Jenny Saville: 'I want to be a painter of modern life, and modern bodies' Jenny Saville's nudes are firmly in the vein of Lucian Freud, yet only now is she having her first major British solo show • Jenny Saville's work - in pictures

Saville: Red Stare Head I, 2007-2011

Saville: Reproduction drawing III (after the Leonardo cartoon), 2009-10

Saville: Entry, 2004-2005

Saville: Atonement Studies: Central Panel (Rosetta), 2005-06

Jenny Saville: Reverse, 2003

Saville: Study for Isis and Horus, 2011

Jenny Saville: Rubin's Flap, 1999

Saville: Stare (drawing), 2006-2010


Saville: Artist Jenny Saville in her Oxford studio

 Jenny Saville in her Oxford studio


Massively disturbing: the painter Jenny Saville, photographed in her Oxford studio, June 2012. Photograph: Pal Hansen for the Observer
I have a low-level dread of artists' studios, which tend to be full to overflowing with the (to me) highly distressing detritus of creativity: encrusted paint; cruelly abandoned canvases; ghostly dustsheets. But I find that I can just about cope with Jenny Saville's work space, which is in a shabby office building in Oxford, owned by Pembroke College.
For one thing, its scale works against claustrophobia; though she has had to remove ceiling tiles in a few places, the better to accommodate the taller of her paintings, it is nevertheless as big as a small supermarket. For another, it is divided, albeit haphazardly, into zones – broken-backed art books here, shrunken tubes of paint there – with a few feet of clear floor between. As we settle down with our mugs of Earl Grey tea, the spring rain fizzing against the windows, the feeling is almost – if not quite – cosy.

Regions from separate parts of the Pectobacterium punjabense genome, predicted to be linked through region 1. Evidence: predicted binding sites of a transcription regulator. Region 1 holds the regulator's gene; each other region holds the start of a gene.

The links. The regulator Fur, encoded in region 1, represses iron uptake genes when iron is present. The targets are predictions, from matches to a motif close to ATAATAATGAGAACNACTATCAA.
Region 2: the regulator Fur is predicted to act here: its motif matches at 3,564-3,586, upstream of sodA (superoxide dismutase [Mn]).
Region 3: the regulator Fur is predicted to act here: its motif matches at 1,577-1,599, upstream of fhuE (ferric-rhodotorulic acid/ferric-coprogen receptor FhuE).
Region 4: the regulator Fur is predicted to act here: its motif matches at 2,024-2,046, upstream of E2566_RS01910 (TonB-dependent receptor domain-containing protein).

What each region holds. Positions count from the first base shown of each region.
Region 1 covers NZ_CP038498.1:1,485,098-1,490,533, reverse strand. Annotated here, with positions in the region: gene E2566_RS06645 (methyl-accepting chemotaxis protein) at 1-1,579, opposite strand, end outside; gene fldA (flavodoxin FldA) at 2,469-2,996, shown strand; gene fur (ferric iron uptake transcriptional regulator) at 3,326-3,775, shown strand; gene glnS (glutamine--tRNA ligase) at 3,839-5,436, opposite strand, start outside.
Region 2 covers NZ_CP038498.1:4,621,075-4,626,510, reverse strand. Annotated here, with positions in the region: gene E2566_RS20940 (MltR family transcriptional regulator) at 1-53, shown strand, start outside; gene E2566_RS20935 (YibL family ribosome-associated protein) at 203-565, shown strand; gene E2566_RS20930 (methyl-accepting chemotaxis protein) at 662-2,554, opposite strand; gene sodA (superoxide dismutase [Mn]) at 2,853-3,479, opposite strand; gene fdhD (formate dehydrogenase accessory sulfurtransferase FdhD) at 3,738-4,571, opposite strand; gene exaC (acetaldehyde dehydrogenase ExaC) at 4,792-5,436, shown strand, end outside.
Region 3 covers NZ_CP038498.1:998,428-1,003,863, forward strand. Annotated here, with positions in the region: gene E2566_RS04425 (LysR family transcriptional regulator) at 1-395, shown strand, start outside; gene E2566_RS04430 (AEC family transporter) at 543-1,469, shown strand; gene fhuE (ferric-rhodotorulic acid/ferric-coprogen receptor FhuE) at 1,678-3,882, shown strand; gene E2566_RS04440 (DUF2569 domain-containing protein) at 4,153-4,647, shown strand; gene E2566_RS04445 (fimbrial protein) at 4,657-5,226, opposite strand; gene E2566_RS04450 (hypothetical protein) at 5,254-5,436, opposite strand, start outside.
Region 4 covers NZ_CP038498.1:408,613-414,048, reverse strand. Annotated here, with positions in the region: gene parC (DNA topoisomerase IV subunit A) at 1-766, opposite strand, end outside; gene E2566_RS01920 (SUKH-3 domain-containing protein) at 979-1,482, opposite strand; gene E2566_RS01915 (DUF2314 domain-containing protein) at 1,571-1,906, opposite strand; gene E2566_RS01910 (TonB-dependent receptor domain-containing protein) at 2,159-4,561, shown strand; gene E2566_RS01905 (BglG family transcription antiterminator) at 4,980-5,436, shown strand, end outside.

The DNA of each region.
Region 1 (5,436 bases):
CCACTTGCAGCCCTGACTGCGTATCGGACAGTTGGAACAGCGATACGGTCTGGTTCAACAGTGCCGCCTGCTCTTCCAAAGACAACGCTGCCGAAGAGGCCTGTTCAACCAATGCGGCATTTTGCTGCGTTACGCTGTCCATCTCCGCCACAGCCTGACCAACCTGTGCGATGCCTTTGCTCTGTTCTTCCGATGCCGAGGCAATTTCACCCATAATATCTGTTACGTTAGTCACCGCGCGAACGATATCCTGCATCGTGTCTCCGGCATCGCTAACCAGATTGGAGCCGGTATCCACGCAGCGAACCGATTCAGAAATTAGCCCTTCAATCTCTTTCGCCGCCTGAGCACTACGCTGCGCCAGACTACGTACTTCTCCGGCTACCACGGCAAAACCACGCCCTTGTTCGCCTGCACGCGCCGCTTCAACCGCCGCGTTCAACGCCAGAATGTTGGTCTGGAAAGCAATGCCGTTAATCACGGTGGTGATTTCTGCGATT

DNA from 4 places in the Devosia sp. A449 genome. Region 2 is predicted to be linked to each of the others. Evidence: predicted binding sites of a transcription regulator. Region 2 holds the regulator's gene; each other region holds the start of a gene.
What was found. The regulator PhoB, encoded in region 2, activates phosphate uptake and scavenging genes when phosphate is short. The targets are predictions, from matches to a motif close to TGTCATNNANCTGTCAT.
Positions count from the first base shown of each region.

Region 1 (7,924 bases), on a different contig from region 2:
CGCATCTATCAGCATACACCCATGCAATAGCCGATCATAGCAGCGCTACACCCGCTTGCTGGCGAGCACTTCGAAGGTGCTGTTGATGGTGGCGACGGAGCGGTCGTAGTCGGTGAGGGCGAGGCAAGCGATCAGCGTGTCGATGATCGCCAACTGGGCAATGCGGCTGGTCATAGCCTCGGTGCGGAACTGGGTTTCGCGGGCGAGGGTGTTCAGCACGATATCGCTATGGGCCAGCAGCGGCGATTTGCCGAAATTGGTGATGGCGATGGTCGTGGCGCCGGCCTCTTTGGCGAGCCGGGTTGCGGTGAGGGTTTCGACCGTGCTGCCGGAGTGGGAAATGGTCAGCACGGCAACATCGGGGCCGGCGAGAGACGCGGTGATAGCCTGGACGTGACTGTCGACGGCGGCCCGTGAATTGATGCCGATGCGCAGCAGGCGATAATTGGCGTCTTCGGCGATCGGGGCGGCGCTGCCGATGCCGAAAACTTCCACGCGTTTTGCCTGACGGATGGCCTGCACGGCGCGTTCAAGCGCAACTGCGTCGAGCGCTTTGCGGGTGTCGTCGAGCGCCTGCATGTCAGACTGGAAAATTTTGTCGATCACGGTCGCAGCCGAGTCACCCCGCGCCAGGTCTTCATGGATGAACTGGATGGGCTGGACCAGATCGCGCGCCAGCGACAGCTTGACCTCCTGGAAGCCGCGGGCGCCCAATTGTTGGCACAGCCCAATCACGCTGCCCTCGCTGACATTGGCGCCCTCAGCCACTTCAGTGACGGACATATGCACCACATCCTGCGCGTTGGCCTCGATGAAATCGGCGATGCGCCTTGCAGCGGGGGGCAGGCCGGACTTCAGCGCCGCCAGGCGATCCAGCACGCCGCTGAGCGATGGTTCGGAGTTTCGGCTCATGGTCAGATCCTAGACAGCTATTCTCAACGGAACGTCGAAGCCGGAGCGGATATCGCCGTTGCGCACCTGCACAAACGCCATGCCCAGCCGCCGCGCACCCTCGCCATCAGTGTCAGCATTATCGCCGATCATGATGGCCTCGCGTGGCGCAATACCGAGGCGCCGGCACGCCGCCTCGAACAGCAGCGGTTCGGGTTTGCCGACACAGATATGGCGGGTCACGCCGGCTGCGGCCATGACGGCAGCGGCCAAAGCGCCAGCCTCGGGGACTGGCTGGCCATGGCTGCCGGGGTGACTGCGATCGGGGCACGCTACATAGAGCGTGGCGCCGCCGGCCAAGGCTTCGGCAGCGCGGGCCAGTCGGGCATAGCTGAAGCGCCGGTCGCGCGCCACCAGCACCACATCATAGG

Only then, out of the corner of my eye, I see it. A portrait: a woman, her neck at a difficult angle, her head tipped back, her unseeing eyes a pair of cloudy marbles (I know without being told that the model who sat for this work is blind). Now I'm not so cosy. The trick of the painting, the reason it is so hard to pull one's gaze from it, lies with the way it captures its subject's extrasensory watchfulness. She is sightless, and yet you feel, somehow, that she sees right into you. Art critics, anxious to emphasise the resonance or beauty of a particular work, have a tendency to exaggerate. They will tell you, for instance, that a canvas seems almost to vibrate, such is its power. But this painting moves well beyond vibration. No superlative I can think of seems to do it justice. It's uncanny. If I heard its subject softly breathing, I would hardly be surprised.
A painting similar to this one – I find out much later that the girl in question is called Rosetta; she lives in Naples, and was so determined not to be on the receiving end of pity she interviewed Saville at length before agreeing to sit for her – will star in the forthcoming retrospective of Saville's work at Modern Art Oxford, the artist's first solo show in a British public gallery. (It tells you a lot about contemporary art – its whims and its desires, its peculiar snobberies and its deranged hierarchy – thatDamien Hirst, whose work appeared alongside Saville's at the Royal Academy's Sensation show in 1997, is having his first solo public gallery show at the rather more grand Tate Modern; but we will come back to him.) Will Rosetta, part of Saville's Stare series, have the same effect in its pristine galleries? Almost certainly, though she will also have competition. Saville's work – she remains best known for her voluminous and unsparing early nudes – is nothing if not startling.